Kosher food expert and cookbook author Paula Shoyer has four grown children, so she’s used to finicky eaters. But when she took one of her sons to a teenage pediatrician appointment, the doctor gave her the seal of approval every parent craves.

“I mention you in all my talks,” he told her. “How did you do it? All four of your kids are really good eaters! They eat a variety of foods. I’ve never seen this in my practice!”

What more could a Jewish mother want?

Her latest cookbook, “The Healthy Jewish Kitchen: Fresh, Contemporary Recipes for Every Occasion,” is full of delicious Jewish recipes with healthy spins (potato and scallion latkes, sourdough challah). Many of the dishes are vegan or gluten-free.

She thinks American parents have it all wrong. She lived in Switzerland as a young mother, and she saw firsthand how European parents feed their children. They’re not eager to please. They don’t try a food once and then abandon it when their child spits it onto the plate. No. They persist. And persist we must, she says.

(Courtesy photo)
(Courtesy photo)

Here are her secrets for getting children to eat healthfully, and to try new things.

Leave no vegetable behind

Instead of assuming that your kid hates carrots after one failed attempt at carrot sticks, get creative. “American parents will give kids broccoli, and if the kid doesn’t like it, they won’t make it again,” she says. Shoyer prefers the “leave no vegetable behind” approach. Grate them. Puree them. Sauté them with soy sauce. “Reintroduce the food over and over, in different ways,” she says. Eventually, you’ll strike on a preparation they like.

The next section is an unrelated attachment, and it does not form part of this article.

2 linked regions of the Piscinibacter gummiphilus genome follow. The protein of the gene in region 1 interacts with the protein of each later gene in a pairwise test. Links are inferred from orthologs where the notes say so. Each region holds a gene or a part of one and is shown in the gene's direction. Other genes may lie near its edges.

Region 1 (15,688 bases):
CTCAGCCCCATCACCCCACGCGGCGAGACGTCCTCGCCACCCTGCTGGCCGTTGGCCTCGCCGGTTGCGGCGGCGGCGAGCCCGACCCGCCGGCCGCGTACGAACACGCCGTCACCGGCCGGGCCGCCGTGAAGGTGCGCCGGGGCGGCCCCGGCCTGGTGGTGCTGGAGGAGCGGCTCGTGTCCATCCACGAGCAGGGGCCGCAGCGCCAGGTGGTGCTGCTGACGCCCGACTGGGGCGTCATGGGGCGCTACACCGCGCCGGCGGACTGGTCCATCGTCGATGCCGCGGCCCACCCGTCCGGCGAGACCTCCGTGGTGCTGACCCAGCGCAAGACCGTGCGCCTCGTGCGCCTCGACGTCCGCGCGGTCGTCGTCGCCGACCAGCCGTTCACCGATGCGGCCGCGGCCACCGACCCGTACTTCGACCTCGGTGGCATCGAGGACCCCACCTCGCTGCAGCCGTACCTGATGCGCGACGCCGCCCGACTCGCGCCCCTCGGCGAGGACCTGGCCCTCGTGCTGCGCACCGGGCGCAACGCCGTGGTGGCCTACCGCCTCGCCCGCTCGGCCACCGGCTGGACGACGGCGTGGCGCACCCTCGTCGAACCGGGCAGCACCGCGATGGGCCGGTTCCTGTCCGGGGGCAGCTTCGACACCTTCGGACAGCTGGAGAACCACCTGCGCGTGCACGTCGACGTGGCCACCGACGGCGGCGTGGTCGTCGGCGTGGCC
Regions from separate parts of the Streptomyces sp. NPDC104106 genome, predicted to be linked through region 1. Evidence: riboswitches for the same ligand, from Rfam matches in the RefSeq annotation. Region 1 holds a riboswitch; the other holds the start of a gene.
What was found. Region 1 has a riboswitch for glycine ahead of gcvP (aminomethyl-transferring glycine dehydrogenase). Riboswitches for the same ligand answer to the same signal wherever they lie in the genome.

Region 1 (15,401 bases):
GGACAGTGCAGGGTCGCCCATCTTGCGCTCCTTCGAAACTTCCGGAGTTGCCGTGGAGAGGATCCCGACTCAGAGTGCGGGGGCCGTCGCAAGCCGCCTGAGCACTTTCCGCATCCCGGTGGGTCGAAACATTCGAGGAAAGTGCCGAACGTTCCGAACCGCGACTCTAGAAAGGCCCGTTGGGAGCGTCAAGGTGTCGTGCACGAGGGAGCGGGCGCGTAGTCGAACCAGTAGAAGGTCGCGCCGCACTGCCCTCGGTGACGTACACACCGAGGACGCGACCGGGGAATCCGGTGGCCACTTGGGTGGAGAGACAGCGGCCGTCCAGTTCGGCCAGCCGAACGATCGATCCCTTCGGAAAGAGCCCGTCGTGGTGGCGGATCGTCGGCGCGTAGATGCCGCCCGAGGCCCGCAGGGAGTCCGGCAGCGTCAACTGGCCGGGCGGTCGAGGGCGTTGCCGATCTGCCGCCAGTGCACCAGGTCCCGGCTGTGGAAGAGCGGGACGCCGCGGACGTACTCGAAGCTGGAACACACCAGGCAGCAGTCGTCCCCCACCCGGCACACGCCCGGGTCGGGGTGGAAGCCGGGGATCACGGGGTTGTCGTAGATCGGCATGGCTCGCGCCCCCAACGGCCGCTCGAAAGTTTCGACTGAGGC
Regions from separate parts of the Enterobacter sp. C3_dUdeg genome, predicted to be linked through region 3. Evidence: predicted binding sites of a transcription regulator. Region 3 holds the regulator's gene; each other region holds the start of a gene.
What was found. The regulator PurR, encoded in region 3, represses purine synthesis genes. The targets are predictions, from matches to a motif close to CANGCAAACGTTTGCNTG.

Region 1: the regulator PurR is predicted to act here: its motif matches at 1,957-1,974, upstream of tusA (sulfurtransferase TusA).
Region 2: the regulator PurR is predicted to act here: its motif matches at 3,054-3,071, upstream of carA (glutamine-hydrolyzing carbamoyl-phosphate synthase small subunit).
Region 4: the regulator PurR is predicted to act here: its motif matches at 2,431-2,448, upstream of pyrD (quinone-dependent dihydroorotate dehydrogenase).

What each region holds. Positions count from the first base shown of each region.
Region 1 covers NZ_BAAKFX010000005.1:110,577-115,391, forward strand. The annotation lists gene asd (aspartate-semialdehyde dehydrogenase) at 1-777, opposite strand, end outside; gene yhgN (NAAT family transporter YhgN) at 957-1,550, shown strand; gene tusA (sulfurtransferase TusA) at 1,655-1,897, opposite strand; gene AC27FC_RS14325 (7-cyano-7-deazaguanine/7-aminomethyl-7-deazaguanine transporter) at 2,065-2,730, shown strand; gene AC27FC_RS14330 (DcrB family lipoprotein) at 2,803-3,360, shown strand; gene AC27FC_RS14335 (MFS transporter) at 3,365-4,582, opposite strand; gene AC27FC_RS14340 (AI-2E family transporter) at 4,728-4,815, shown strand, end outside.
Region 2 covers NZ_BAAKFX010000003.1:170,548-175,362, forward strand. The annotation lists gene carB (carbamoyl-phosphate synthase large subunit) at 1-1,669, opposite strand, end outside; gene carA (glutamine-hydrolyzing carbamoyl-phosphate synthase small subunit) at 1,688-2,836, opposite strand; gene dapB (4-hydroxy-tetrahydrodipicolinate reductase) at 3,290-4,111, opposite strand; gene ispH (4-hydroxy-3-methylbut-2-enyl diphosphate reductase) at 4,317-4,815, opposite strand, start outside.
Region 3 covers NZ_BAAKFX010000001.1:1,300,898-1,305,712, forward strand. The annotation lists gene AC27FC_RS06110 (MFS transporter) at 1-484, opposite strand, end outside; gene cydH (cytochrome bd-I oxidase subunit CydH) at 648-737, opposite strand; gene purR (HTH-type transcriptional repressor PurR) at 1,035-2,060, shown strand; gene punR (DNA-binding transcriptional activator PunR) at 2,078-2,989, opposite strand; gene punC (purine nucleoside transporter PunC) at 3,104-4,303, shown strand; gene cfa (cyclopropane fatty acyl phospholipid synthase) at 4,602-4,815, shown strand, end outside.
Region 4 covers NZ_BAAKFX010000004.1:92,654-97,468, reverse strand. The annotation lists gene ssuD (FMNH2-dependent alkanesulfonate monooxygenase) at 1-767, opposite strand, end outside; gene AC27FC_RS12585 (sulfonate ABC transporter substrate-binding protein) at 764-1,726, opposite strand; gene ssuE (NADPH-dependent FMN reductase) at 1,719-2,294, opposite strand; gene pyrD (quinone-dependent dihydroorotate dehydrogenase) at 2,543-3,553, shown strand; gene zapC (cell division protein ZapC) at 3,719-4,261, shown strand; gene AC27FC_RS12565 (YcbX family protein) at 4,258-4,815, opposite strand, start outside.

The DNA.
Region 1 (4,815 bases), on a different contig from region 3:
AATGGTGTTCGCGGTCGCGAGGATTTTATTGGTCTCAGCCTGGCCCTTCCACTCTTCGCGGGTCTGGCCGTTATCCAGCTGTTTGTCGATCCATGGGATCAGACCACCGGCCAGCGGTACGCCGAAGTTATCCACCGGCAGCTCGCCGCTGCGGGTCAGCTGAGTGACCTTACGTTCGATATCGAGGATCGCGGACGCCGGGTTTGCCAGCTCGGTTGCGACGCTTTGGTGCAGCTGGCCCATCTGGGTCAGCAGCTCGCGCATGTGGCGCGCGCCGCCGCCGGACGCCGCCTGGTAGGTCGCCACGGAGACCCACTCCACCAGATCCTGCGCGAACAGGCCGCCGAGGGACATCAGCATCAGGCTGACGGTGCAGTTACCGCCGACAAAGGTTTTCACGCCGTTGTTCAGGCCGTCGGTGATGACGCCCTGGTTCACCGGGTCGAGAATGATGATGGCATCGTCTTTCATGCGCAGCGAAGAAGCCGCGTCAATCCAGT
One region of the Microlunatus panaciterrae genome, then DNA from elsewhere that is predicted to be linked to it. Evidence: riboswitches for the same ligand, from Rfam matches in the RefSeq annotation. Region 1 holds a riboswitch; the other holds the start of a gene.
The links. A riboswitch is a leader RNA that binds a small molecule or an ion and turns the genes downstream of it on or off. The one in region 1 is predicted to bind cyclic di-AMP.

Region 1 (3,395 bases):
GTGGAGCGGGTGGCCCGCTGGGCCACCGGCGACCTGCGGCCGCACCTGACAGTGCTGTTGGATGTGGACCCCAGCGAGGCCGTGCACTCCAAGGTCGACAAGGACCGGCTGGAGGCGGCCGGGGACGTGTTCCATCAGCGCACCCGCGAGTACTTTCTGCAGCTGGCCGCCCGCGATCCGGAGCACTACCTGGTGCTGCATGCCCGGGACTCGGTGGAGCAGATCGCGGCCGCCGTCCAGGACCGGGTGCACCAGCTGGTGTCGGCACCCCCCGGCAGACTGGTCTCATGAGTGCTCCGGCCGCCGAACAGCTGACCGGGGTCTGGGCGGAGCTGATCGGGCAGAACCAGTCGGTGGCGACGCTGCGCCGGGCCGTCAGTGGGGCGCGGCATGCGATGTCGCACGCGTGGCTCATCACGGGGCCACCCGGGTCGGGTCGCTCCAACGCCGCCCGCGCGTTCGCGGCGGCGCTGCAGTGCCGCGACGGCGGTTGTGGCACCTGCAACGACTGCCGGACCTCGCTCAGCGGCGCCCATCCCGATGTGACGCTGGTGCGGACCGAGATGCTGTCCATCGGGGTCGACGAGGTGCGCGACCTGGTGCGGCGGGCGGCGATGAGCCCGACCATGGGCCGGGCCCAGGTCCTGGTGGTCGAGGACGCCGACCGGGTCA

You know we spend lots of time and energy trying to keep our children away from screens? When it comes to vegetables, abandon that notion right away. Instagram is a fabulous way to banish images of limp string beans and mushy carrots. Shoyer follows Nealy Fischer (The Flexible Chef) and Melissa Mayo.

Don’t overcomplicate it

You don’t need to whip up a gourmet meal for your child in order to sneak in healthy ingredients. Simplicity is often best (and cheaper). Shoyer’s son Joey likes cauliflower, sliced thick like a steak, grilled and brushed with oil, topped with orange juice and zest, garlic and oil. That’s it. Four ingredients. It looks beautiful and is easy to make.


Kids love dishes they can prepare themselves, because it offers the notion of control: pizza with a choice of toppings, fajitas, tacos. Set out a few different choices and let them mix and match their favorites.

Take it or leave it

Shoyer only cooks one meal for her kids, every night. None of this specialty stuff. She sets out a cooked vegetable, a raw vegetable, a grain and a protein. “I don’t care if you just eat the pasta. I don’t care if you just eat the chicken. The only other options for you are peanut butter and jelly or a yogurt. Never cook special meals for kids,” she urges. “Once they have teeth, they eat what everyone else is eating.”

Sound promising? Learn more here.